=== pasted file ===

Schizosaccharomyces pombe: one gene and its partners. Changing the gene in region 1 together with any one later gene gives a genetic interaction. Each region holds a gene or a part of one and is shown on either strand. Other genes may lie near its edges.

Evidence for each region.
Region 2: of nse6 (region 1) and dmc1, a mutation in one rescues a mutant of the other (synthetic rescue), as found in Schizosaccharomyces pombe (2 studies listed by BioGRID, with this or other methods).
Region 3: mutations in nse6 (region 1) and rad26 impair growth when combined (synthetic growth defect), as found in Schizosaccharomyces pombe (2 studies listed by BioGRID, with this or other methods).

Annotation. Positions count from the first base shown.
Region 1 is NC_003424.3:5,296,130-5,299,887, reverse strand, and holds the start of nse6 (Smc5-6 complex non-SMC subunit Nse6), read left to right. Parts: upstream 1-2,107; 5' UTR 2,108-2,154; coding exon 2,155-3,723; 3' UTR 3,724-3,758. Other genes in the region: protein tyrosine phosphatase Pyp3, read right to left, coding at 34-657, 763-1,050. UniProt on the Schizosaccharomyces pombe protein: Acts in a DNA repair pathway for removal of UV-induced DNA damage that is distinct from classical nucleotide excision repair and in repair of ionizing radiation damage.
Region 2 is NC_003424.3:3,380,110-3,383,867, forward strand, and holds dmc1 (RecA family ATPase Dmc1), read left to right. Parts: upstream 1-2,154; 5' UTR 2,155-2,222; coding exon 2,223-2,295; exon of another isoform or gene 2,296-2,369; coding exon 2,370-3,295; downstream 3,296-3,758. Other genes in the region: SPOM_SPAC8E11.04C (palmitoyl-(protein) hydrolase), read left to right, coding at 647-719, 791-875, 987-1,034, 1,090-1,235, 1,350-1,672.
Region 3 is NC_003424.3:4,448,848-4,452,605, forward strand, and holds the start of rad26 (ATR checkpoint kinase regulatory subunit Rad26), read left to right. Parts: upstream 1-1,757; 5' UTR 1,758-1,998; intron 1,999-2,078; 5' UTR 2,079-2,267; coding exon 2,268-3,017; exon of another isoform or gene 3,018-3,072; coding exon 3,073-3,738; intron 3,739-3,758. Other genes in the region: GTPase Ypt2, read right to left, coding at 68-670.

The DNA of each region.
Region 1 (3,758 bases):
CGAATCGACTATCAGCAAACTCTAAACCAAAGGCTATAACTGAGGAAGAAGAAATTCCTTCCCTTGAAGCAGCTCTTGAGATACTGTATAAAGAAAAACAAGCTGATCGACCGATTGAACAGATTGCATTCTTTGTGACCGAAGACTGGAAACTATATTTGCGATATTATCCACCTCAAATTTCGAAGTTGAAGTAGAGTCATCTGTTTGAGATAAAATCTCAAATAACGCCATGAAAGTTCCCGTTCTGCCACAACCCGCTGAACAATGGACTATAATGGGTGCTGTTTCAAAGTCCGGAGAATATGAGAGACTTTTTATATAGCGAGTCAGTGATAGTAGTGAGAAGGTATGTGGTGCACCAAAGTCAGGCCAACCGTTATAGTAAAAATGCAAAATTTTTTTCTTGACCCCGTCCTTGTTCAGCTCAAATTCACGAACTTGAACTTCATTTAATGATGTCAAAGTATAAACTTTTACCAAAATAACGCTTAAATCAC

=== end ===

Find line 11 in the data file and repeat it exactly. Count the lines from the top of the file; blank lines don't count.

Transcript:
CGAATCGACTATCAGCAAACTCTAAACCAAAGGCTATAACTGAGGAAGAAGAAATTCCTTCCCTTGAAGCAGCTCTTGAGATACTGTATAAAGAAAAACAAGCTGATCGACCGATTGAACAGATTGCATTCTTTGTGACCGAAGACTGGAAACTATATTTGCGATATTATCCACCTCAAATTTCGAAGTTGAAGTAGAGTCATCTGTTTGAGATAAAATCTCAAATAACGCCATGAAAGTTCCCGTTCTGCCACAACCCGCTGAACAATGGACTATAATGGGTGCTGTTTCAAAGTCCGGAGAATATGAGAGACTTTTTATATAGCGAGTCAGTGATAGTAGTGAGAAGGTATGTGGTGCACCAAAGTCAGGCCAACCGTTATAGTAAAAATGCAAAATTTTTTTCTTGACCCCGTCCTTGTTCAGCTCAAATTCACGAACTTGAACTTCATTTAATGATGTCAAAGTATAAACTTTTACCAAAATAACGCTTAAATCAC